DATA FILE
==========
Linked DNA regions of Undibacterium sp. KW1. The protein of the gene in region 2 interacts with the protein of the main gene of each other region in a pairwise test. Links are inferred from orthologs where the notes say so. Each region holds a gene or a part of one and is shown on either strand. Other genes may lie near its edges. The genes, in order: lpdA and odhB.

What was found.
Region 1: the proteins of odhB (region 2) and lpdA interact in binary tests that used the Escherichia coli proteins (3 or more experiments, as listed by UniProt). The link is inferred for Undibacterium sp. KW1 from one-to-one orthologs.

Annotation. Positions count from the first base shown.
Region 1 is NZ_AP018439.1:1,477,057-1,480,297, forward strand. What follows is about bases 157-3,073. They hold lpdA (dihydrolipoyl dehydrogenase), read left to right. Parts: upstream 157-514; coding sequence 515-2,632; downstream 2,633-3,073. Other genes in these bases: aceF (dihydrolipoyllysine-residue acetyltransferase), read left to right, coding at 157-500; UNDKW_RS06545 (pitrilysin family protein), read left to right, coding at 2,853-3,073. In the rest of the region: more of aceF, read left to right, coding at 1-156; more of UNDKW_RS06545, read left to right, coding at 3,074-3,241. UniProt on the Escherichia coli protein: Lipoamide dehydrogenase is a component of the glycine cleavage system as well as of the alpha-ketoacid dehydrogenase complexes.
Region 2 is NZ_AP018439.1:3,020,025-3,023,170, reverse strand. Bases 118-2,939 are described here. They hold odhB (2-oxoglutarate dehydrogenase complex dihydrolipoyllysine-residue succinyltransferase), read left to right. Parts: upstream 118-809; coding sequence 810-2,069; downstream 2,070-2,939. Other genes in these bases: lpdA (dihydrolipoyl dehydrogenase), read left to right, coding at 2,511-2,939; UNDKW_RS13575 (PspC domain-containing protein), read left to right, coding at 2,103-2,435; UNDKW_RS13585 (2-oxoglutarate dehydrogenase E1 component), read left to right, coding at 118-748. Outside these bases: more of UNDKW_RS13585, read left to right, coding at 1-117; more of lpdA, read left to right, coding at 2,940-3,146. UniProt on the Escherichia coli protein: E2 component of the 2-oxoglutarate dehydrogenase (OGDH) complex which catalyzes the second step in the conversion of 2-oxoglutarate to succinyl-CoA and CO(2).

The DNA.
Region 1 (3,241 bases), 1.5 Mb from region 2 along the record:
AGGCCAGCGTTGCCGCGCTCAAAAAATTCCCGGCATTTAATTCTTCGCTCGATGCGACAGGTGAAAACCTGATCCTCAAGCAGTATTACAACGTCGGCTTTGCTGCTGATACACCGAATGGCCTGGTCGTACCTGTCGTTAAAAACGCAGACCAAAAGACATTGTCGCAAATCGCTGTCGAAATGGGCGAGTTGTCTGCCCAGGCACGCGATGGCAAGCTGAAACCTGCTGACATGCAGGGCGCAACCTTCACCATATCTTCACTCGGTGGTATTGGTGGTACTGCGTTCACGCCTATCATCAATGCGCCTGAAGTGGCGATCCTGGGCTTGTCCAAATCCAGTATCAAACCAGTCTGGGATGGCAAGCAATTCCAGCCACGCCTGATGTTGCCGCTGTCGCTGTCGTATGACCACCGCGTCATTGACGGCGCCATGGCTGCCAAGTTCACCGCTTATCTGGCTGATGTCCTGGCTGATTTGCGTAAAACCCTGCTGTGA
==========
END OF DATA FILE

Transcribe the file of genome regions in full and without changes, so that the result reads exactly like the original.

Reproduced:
Linked DNA regions of Undibacterium sp. KW1. The protein of the gene in region 2 interacts with the protein of the main gene of each other region in a pairwise test. Links are inferred from orthologs where the notes say so. Each region holds a gene or a part of one and is shown on either strand. Other genes may lie near its edges. The genes, in order: lpdA and odhB.

What was found.
Region 1: the proteins of odhB (region 2) and lpdA interact in binary tests that used the Escherichia coli proteins (3 or more experiments, as listed by UniProt). The link is inferred for Undibacterium sp. KW1 from one-to-one orthologs.

Annotation. Positions count from the first base shown.
Region 1 is NZ_AP018439.1:1,477,057-1,480,297, forward strand. What follows is about bases 157-3,073. They hold lpdA (dihydrolipoyl dehydrogenase), read left to right. Parts: upstream 157-514; coding sequence 515-2,632; downstream 2,633-3,073. Other genes in these bases: aceF (dihydrolipoyllysine-residue acetyltransferase), read left to right, coding at 157-500; UNDKW_RS06545 (pitrilysin family protein), read left to right, coding at 2,853-3,073. In the rest of the region: more of aceF, read left to right, coding at 1-156; more of UNDKW_RS06545, read left to right, coding at 3,074-3,241. UniProt on the Escherichia coli protein: Lipoamide dehydrogenase is a component of the glycine cleavage system as well as of the alpha-ketoacid dehydrogenase complexes.
Region 2 is NZ_AP018439.1:3,020,025-3,023,170, reverse strand. Bases 118-2,939 are described here. They hold odhB (2-oxoglutarate dehydrogenase complex dihydrolipoyllysine-residue succinyltransferase), read left to right. Parts: upstream 118-809; coding sequence 810-2,069; downstream 2,070-2,939. Other genes in these bases: lpdA (dihydrolipoyl dehydrogenase), read left to right, coding at 2,511-2,939; UNDKW_RS13575 (PspC domain-containing protein), read left to right, coding at 2,103-2,435; UNDKW_RS13585 (2-oxoglutarate dehydrogenase E1 component), read left to right, coding at 118-748. Outside these bases: more of UNDKW_RS13585, read left to right, coding at 1-117; more of lpdA, read left to right, coding at 2,940-3,146. UniProt on the Escherichia coli protein: E2 component of the 2-oxoglutarate dehydrogenase (OGDH) complex which catalyzes the second step in the conversion of 2-oxoglutarate to succinyl-CoA and CO(2).

The DNA.
Region 1 (3,241 bases), 1.5 Mb from region 2 along the record:
AGGCCAGCGTTGCCGCGCTCAAAAAATTCCCGGCATTTAATTCTTCGCTCGATGCGACAGGTGAAAACCTGATCCTCAAGCAGTATTACAACGTCGGCTTTGCTGCTGATACACCGAATGGCCTGGTCGTACCTGTCGTTAAAAACGCAGACCAAAAGACATTGTCGCAAATCGCTGTCGAAATGGGCGAGTTGTCTGCCCAGGCACGCGATGGCAAGCTGAAACCTGCTGACATGCAGGGCGCAACCTTCACCATATCTTCACTCGGTGGTATTGGTGGTACTGCGTTCACGCCTATCATCAATGCGCCTGAAGTGGCGATCCTGGGCTTGTCCAAATCCAGTATCAAACCAGTCTGGGATGGCAAGCAATTCCAGCCACGCCTGATGTTGCCGCTGTCGCTGTCGTATGACCACCGCGTCATTGACGGCGCCATGGCTGCCAAGTTCACCGCTTATCTGGCTGATGTCCTGGCTGATTTGCGTAAAACCCTGCTGTGA